Coping with loss, even when there is not technically a loss

I write this in fair spirits as i sip an ice cold coke and wonder what the day has in store for me. A wonderful amalgamation of actively stimulated spirits and confusion among the emotions have titilized my motivation to write of a subject that has made me ponder life in general as a whole….as a parent of a student who has just recently graduated from high school.

Loss is difficult when faced with it, especially unplanned loss, but what happens when we know the changes in our lives are coming? I knew my son was graduating and that my emotions would be high, but….I was not prepared for the emotional mental shitshow that was about to bless me with upon watching my son walk down the aisle to accept his diploma.

So lets first talk about loss. The unplanned removal of someone in our lives. Whether it be death, relocation, break ups-we all know what loss is. Do we consciously know what it does to our hearts though. It is sheer terror accompanied by fear and heartbreak. PTSD accompanies loss whether we realize it or not. It can stimulate desires to overindulge in bad decisions and can create long term effects.

Preparing for loss is simple, while my son is going to college, he isn’t “gone”. But he will be away from home. He will not be there when I want to pal around or just chat as we often do. I fear for the bond that we have to disinigrate over time as he learns what it is like to become an adult, but I also hope this is an opportunity for him to learn and love what he is foing.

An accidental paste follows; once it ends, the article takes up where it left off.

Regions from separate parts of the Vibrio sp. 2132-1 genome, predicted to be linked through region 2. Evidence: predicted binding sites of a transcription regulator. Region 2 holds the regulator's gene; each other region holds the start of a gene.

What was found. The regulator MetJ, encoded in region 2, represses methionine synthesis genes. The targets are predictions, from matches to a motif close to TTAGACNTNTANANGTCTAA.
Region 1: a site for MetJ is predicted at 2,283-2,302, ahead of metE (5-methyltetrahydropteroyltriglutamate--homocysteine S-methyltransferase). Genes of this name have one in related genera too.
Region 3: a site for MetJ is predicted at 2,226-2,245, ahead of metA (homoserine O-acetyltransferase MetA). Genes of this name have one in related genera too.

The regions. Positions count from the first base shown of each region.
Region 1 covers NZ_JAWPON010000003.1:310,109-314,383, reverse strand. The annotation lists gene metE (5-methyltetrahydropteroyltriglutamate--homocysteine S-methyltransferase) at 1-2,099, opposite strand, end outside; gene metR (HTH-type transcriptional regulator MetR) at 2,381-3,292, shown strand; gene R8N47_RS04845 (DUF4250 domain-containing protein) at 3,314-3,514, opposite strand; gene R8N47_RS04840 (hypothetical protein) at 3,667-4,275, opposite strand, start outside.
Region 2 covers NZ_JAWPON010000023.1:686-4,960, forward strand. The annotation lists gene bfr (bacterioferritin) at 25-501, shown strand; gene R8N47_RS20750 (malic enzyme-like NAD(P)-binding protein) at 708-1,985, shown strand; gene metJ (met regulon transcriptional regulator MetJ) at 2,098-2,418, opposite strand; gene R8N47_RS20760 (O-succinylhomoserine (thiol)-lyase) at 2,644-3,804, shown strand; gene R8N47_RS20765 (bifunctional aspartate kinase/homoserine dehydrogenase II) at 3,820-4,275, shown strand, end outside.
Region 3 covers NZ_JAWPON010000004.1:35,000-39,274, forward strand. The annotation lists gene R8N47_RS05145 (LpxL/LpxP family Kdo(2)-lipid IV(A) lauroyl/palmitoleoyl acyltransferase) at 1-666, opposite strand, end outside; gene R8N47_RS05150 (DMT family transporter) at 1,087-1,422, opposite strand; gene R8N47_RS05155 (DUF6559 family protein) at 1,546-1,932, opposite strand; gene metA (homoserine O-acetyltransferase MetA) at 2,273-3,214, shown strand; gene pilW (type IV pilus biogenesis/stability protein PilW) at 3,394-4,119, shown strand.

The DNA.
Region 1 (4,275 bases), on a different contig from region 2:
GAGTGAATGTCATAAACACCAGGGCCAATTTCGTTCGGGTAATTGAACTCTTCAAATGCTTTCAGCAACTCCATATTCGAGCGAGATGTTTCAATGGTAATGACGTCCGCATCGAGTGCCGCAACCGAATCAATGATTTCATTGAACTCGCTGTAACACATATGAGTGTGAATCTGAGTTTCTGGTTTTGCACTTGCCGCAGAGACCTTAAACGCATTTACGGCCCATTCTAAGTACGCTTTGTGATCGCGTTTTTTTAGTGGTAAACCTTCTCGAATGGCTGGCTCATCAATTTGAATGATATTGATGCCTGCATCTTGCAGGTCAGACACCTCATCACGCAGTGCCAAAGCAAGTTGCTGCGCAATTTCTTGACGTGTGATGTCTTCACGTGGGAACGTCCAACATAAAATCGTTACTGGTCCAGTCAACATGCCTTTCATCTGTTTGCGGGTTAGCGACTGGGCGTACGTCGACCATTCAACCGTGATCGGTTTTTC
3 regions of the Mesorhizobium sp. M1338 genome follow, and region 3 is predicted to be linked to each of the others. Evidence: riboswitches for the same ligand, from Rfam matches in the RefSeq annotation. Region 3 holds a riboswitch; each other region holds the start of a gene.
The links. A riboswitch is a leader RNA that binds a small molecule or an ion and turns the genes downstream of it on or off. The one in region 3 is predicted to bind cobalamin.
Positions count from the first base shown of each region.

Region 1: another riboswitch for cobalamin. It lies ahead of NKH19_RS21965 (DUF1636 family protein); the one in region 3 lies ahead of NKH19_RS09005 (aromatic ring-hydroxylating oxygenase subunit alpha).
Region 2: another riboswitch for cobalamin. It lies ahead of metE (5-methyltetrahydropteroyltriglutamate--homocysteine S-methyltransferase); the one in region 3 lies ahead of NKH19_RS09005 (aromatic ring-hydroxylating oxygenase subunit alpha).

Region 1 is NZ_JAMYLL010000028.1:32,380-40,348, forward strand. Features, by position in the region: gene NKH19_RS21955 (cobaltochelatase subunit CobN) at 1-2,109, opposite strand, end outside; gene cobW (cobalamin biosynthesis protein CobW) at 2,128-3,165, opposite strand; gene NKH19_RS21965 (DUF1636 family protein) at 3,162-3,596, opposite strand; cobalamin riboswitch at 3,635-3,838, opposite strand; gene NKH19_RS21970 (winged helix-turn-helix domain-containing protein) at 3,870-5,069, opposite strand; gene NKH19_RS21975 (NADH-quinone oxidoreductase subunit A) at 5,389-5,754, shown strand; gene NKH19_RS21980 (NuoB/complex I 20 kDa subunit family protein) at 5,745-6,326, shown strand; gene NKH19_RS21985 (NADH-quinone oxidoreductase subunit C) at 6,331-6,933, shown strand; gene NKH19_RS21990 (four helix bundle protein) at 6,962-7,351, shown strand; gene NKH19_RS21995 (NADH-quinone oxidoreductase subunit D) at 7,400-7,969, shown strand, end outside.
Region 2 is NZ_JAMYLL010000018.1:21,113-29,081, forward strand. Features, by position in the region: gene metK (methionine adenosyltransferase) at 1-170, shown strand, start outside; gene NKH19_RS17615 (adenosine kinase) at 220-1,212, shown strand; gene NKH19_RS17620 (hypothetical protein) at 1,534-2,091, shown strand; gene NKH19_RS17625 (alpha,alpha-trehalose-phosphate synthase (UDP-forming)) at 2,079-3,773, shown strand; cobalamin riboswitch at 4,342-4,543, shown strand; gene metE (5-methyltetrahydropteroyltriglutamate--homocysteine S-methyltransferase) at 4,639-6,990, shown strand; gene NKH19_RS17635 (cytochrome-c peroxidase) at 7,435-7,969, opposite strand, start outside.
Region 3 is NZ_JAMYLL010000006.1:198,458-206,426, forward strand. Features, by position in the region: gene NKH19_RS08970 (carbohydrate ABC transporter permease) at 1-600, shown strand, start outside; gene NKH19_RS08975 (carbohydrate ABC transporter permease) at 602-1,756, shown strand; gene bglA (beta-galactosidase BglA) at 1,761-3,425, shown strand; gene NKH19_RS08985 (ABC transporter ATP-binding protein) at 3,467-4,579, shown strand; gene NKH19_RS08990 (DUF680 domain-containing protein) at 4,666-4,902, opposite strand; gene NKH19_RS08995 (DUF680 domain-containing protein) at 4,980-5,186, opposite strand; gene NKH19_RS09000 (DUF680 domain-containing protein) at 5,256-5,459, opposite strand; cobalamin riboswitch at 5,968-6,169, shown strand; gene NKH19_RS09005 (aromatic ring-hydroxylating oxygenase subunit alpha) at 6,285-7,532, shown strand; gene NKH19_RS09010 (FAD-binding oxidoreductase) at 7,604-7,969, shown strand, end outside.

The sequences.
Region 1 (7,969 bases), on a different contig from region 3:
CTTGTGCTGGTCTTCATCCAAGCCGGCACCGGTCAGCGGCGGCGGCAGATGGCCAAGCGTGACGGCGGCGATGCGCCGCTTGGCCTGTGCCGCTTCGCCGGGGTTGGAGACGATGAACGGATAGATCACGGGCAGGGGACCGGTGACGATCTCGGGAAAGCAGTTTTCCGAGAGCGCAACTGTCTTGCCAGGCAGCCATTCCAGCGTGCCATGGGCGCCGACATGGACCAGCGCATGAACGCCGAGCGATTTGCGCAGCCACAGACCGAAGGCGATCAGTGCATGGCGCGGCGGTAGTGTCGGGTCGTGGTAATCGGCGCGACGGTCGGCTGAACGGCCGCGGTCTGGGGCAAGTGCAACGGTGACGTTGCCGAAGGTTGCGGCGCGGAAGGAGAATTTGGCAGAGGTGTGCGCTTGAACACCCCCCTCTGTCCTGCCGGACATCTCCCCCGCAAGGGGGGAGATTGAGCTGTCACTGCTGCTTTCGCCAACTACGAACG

While my fears may be of the selfish variety, he has been instrumental in my sobriety AND he is only a phone call away. I have prepared for this, but it is still going to be hard for me. I feel honestly that i AM strong enough in my sobriety for it not to affect that, but that doesn’t make heartbreak and the feeling of loss any less insignificant. He is proud of me as I am of him. And I look forward to visits to school and from him to home, which will deplete over time….let’s be realistic. However, the tears shed have been those of pride.

When we lose someone to death, our minds take a similar approach, however the loved one wont be returning to visit. While this too is difficult, we have to rely on memories and photographs to sustain our joy. I can only imagine what my life will be like when I have to put my dog down, and the loss of one of my parents or step parents will be detrimental to me. BUT this again is an expected loss. We will never be “ready” for it, but coming to terms with the inevitable, before it happens, can be the difference between relapse and sobriety.

While this blog does not necessarily focus on recovery, there is no secret or surprise that I am a member of the Bill W club. For someone who is not in a recovery state, this affords the opportunity to simply identify potential triggers for a loved one that is. Hopefully to ubderstand that a lot of coping comes from using. Not necessarily alcohol or deugs, but things like eating, gambling, intercourse/masturbation, pleasure seeking activites such as extreme sports or idiotic behaviors. Be aware and be conscious of these types of things, and do your best to help someone through the difficult times.

One of the worst things I ever could have done is to think one drink was okay after a period of sobriety. That one drink could easily have gotten out of hand worse than it did. People don’t eat themselves to death typically-but gluttony is possible form of death over time. Gambling can have substantial socio-economic impacts on a family resulting in loss or home or power, sexual addiction and behaviors can cause unplanned pregnancy, transmission of STI’s and death if the spouse finds out

These are things we do not think of on a normal basis, just understand that loss can cause these instincts in addicts-or create addicts out of those who are not affected initially.

~GH

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